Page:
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Tech jobs are key to shrinking Minnesota’s income gap — and growing our economy

photo of author
Steve Grove
A few weeks ago at Facebook’s headquarters in Menlo Park, California, 16 Minnesota ninth-graders sat in a conference room listening to an engineer named Shola Harrison talk about his pathway to getting a job in technology.

“I’m going to give it to you real,” he said. “No one outside your family, friends, and teachers care deeply about your success. You have to work hard and make things happen for yourself.” Harrison then laid out some steps the students should follow if they want to get a job in tech: take coding classes, scout out scholarships, and start your own clubs, to name a few.

It was good advice for anyone, but it was particularly important for these students — most of whom are black, Asian, or Latino, and many of whom are children of immigrants. They were there as part of a program my wife, Mary, and I started called Silicon North Stars, which takes a group of students from the Twin Cities to Silicon Valley every summer for a one-week technology camp, followed by regular meetups in the Twin Cities with local startups and technology leaders. Minority communities are chronically under-represented in technology, so Silicon North Stars seeks to close that gap by giving young people exposure to leaders like Harrison who’ve had success and can serve as role models.

The gap between whites and communities of color is bad everywhere, but it’s particularly bad in Minnesota. In the workforce overall, the wealth gap between white and black Minnesotans is the second worst of any state in the nation. U.S. Census data show most Minnesota families of color now have median incomes about half those of their white neighbors. The reasons for this gap have been widely debated, but the fact remains that for a state that prides itself on having a strong civic backbone, these statistics are embarrassing.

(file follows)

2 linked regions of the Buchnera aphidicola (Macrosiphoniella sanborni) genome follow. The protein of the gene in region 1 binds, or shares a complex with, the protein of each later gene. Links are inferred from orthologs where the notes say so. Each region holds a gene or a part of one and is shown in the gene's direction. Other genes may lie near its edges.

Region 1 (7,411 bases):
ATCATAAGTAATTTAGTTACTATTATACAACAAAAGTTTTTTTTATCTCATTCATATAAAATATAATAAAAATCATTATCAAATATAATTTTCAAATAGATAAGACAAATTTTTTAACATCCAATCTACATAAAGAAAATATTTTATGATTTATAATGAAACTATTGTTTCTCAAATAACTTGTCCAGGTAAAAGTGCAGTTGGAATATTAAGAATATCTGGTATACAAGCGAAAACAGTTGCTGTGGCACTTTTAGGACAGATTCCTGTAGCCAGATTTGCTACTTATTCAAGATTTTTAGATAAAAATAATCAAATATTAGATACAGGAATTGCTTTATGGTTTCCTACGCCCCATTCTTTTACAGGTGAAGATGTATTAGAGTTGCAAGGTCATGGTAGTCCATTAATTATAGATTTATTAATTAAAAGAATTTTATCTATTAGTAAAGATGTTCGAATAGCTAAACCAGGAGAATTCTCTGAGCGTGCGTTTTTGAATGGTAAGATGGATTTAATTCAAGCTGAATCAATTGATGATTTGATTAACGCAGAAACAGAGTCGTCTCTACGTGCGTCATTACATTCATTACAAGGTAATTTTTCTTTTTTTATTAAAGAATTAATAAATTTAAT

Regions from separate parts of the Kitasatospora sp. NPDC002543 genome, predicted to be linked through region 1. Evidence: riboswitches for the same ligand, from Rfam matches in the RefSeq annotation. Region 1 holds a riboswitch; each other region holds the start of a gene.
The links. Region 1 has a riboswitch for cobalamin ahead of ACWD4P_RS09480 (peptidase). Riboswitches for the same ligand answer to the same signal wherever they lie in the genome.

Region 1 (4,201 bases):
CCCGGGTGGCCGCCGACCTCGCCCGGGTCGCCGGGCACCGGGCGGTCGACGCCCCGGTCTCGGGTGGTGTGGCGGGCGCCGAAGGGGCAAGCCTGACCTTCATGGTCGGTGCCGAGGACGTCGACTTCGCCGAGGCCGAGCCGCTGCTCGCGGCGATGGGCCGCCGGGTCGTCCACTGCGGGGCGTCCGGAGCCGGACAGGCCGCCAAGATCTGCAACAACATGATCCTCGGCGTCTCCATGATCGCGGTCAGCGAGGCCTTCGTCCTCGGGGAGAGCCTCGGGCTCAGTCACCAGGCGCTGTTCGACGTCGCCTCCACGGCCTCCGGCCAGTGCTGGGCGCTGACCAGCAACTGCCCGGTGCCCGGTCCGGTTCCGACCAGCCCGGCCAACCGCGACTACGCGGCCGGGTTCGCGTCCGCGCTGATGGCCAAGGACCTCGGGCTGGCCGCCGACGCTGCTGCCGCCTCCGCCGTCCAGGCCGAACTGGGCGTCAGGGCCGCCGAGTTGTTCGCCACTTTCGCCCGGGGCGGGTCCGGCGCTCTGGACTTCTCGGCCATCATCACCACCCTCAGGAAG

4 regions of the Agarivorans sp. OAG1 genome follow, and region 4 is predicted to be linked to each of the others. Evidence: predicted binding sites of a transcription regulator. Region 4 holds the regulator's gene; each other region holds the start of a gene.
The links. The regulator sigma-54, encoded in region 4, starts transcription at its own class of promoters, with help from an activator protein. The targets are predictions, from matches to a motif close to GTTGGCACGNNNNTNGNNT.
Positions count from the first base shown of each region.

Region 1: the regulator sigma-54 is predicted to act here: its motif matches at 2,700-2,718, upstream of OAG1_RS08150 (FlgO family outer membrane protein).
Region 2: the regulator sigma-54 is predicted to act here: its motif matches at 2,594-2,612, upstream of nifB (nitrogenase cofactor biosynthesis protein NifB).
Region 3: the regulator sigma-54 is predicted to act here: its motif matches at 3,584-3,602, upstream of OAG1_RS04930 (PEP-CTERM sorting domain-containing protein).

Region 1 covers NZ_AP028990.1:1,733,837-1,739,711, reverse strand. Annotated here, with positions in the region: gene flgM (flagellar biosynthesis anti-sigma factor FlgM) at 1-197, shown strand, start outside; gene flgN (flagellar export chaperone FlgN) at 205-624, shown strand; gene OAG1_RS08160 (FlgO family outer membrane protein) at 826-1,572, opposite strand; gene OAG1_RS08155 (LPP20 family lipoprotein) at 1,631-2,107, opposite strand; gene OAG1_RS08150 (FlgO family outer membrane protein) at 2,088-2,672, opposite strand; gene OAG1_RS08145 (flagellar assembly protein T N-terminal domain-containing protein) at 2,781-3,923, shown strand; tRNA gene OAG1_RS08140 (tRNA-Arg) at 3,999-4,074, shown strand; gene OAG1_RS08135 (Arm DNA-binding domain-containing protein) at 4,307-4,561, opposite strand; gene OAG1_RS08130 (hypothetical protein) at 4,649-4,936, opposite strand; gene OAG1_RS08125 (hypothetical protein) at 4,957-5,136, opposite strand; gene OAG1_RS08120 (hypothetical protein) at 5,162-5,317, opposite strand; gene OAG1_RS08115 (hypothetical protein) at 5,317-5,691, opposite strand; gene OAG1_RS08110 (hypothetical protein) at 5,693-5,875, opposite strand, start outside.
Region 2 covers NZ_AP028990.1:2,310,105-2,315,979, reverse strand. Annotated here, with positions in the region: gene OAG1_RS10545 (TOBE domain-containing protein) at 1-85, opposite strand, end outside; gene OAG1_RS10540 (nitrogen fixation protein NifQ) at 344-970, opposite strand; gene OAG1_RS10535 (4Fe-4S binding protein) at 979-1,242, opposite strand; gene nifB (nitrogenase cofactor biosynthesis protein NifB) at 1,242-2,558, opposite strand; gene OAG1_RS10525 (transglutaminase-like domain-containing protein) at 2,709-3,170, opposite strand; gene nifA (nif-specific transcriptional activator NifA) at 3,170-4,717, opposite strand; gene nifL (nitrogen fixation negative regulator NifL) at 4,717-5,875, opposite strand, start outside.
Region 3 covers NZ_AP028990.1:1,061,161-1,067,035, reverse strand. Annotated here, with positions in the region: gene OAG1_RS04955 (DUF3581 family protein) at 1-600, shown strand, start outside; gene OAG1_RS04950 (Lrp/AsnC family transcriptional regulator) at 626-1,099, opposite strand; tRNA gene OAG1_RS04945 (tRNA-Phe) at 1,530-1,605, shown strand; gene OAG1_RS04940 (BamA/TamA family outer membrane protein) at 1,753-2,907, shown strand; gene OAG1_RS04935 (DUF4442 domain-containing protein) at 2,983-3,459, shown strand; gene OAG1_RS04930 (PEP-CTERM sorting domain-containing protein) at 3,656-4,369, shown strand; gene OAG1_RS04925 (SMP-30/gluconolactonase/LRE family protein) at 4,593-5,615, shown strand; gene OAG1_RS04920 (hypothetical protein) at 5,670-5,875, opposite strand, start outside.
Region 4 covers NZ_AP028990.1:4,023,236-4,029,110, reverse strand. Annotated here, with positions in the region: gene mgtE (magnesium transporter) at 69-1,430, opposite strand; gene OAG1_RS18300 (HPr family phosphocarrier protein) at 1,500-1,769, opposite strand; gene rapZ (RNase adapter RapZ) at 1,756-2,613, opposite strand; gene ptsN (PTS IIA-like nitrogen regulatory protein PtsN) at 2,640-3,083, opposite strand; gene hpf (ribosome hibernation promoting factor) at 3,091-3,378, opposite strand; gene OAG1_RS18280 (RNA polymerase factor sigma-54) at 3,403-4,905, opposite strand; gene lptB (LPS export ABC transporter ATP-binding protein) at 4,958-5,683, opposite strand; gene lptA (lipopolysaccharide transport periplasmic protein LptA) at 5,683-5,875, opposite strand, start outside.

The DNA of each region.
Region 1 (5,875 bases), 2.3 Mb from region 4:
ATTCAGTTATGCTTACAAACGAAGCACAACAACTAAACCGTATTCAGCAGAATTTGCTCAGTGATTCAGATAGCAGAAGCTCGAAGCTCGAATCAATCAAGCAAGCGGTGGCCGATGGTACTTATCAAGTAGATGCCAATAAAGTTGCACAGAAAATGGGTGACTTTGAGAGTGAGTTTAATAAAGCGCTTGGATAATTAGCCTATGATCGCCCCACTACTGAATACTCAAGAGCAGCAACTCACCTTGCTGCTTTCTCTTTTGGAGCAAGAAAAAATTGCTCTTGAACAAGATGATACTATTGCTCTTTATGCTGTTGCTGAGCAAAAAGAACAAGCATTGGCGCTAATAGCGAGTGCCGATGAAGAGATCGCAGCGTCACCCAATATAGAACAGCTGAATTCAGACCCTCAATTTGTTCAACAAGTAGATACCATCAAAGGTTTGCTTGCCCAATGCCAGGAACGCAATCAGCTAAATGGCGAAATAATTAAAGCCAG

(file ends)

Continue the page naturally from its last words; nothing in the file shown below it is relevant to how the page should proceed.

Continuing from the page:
The good news is that there are tens of thousands of good jobs available in Minnesota right now — many of them in the fastest-growing sector of our economy: technology. According to Minnesota’s Department of Employment and Economic Development (DEED), we can expect a total of about 75,000 tech jobs that will need to be filled in Minnesota in the next decade. And the average computing job in Minnesota, according to Code.org, makes over $90,000 a year, compared to the average state salary of $51,000 a year. Yet many employers say they have big challenges in finding enough candidates with the right skills for these types of jobs.

So the jobs are there, but the candidates are not. This presents an opportunity to shrink our income gap while also strengthening our workforce, by better empowering underserved communities to join the technology sector. Here are five places to focus:

Start with young people. It’s never too early to start preparing for a career in tech. Yet there were only 59 high schools in our state that offered the AP computer science test in 2017, and of the 1,201 students who took it, just 87 were under-represented minorities. Minnesota should follow the lead of other states like Virginia and require all high schools to offer computer science, and create comprehensive K-12 computer science curriculum standards. To get there, we’d need to provide retraining programs for secondary school teachers — as well as expanding teacher preparation courses in the field and at Minnesota universities (in 2016, the U of M did not graduate a single new teacher prepared to teach computer science, according to Code.org). To ensure that students from under-represented groups connect this academic knowledge with the real world, we need to invest in programs outside of schools, too. The Minneapolis Step-Up program, an innovative city-run internship program that places more than 1,500 under-represented students in summer internships every year, should be expanded statewide, and should open a tech-specific track. Other programs that focus on teaching computer science to under-represented youth, like Reve Academy, should be expanded or replicated.